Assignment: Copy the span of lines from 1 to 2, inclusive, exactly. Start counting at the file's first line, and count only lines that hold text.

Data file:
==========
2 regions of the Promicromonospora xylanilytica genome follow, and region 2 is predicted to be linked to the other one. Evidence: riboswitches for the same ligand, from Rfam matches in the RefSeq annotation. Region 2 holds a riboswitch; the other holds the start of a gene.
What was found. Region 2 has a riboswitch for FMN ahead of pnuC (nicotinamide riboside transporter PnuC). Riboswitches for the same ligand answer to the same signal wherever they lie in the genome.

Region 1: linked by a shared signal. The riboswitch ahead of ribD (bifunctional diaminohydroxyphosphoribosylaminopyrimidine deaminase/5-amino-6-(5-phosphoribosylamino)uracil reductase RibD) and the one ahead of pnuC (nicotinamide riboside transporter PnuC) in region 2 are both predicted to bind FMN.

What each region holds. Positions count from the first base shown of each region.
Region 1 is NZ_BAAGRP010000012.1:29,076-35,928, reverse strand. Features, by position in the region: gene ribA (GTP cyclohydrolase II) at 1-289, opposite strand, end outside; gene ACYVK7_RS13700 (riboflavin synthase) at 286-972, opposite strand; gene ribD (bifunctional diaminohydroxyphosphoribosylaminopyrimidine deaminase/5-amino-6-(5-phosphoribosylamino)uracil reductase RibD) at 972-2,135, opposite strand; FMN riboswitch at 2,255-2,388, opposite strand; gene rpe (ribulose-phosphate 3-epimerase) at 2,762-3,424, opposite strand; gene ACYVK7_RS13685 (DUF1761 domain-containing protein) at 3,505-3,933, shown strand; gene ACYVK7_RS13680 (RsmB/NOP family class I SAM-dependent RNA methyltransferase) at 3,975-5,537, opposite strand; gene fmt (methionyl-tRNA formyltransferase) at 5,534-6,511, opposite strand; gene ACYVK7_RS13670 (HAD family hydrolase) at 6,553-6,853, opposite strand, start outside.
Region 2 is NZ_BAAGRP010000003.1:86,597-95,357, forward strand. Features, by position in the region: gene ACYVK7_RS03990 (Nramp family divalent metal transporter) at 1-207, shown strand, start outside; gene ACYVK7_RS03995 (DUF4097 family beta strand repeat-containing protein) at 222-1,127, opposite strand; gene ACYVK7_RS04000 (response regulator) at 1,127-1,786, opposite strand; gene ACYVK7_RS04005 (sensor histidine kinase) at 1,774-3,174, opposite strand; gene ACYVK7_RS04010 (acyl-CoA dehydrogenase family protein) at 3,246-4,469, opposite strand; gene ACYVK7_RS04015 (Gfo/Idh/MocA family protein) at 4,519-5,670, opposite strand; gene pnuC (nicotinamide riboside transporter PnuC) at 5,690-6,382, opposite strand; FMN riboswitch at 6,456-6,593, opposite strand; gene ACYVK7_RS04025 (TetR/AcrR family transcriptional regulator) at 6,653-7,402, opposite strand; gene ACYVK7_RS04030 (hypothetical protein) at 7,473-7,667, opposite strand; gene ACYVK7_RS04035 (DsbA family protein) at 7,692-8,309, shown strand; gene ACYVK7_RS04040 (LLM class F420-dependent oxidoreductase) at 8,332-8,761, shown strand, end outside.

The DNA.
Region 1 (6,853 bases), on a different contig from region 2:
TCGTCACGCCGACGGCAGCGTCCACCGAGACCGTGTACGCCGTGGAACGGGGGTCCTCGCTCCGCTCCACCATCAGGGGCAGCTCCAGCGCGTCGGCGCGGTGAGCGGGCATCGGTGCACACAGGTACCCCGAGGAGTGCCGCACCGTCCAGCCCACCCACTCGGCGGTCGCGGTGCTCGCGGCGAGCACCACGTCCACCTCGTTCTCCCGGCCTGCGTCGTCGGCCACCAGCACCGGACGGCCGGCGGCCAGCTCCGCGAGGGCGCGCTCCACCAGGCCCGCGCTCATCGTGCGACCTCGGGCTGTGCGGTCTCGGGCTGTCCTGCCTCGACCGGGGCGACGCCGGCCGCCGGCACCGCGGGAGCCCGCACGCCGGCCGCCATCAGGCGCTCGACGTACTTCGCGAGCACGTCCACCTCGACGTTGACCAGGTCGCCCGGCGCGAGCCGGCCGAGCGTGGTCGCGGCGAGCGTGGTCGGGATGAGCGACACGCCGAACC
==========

2 regions of the Promicromonospora xylanilytica genome follow, and region 2 is predicted to be linked to the other one. Evidence: riboswitches for the same ligand, from Rfam matches in the RefSeq annotation. Region 2 holds a riboswitch; the other holds the start of a gene.
What was found. Region 2 has a riboswitch for FMN ahead of pnuC (nicotinamide riboside transporter PnuC). Riboswitches for the same ligand answer to the same signal wherever they lie in the genome.